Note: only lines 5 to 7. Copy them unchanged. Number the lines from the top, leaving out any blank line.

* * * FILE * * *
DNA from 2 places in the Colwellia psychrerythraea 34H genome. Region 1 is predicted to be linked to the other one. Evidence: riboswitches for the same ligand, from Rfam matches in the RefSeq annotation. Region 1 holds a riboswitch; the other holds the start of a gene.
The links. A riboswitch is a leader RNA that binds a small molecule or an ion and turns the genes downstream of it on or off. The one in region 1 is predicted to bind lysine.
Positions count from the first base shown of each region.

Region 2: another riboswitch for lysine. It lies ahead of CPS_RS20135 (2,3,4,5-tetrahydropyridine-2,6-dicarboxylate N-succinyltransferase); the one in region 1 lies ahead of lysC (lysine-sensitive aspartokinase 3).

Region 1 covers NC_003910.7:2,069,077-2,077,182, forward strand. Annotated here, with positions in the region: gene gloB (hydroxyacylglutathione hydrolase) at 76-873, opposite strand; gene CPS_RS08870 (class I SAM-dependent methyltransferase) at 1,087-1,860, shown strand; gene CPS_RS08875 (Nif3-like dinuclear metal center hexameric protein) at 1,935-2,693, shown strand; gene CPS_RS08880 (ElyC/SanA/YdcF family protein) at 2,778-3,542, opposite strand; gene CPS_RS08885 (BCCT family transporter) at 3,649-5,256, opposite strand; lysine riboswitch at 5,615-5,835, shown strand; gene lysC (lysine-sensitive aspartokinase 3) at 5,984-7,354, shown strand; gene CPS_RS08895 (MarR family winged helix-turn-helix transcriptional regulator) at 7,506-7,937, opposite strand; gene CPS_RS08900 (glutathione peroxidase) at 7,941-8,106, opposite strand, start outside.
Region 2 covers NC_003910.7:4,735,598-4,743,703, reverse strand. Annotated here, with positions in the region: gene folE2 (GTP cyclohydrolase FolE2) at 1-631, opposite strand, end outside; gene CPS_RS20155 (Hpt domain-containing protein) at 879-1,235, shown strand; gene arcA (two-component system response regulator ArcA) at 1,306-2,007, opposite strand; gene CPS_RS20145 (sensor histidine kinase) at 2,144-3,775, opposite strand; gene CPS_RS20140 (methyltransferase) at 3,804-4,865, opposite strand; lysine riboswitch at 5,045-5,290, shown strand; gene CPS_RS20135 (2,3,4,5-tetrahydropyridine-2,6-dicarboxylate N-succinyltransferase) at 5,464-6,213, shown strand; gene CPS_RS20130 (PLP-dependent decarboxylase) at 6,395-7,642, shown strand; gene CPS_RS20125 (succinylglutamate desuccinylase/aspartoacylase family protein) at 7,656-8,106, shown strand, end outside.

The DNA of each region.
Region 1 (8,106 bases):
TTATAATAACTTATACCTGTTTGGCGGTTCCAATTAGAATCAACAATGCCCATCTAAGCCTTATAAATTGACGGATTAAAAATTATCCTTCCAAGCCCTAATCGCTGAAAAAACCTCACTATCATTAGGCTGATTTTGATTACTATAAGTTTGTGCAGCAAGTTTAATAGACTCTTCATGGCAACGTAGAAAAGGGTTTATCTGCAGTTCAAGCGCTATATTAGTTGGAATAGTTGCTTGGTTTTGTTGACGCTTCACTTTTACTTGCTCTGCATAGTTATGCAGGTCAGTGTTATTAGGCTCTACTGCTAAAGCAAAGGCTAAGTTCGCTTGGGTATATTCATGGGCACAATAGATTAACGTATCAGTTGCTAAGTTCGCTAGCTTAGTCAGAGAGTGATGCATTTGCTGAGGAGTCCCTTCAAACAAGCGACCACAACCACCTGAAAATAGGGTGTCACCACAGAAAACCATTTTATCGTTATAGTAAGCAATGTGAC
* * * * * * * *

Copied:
Region 1 covers NC_003910.7:2,069,077-2,077,182, forward strand. Annotated here, with positions in the region: gene gloB (hydroxyacylglutathione hydrolase) at 76-873, opposite strand; gene CPS_RS08870 (class I SAM-dependent methyltransferase) at 1,087-1,860, shown strand; gene CPS_RS08875 (Nif3-like dinuclear metal center hexameric protein) at 1,935-2,693, shown strand; gene CPS_RS08880 (ElyC/SanA/YdcF family protein) at 2,778-3,542, opposite strand; gene CPS_RS08885 (BCCT family transporter) at 3,649-5,256, opposite strand; lysine riboswitch at 5,615-5,835, shown strand; gene lysC (lysine-sensitive aspartokinase 3) at 5,984-7,354, shown strand; gene CPS_RS08895 (MarR family winged helix-turn-helix transcriptional regulator) at 7,506-7,937, opposite strand; gene CPS_RS08900 (glutathione peroxidase) at 7,941-8,106, opposite strand, start outside.
Region 2 covers NC_003910.7:4,735,598-4,743,703, reverse strand. Annotated here, with positions in the region: gene folE2 (GTP cyclohydrolase FolE2) at 1-631, opposite strand, end outside; gene CPS_RS20155 (Hpt domain-containing protein) at 879-1,235, shown strand; gene arcA (two-component system response regulator ArcA) at 1,306-2,007, opposite strand; gene CPS_RS20145 (sensor histidine kinase) at 2,144-3,775, opposite strand; gene CPS_RS20140 (methyltransferase) at 3,804-4,865, opposite strand; lysine riboswitch at 5,045-5,290, shown strand; gene CPS_RS20135 (2,3,4,5-tetrahydropyridine-2,6-dicarboxylate N-succinyltransferase) at 5,464-6,213, shown strand; gene CPS_RS20130 (PLP-dependent decarboxylase) at 6,395-7,642, shown strand; gene CPS_RS20125 (succinylglutamate desuccinylase/aspartoacylase family protein) at 7,656-8,106, shown strand, end outside.

The DNA of each region.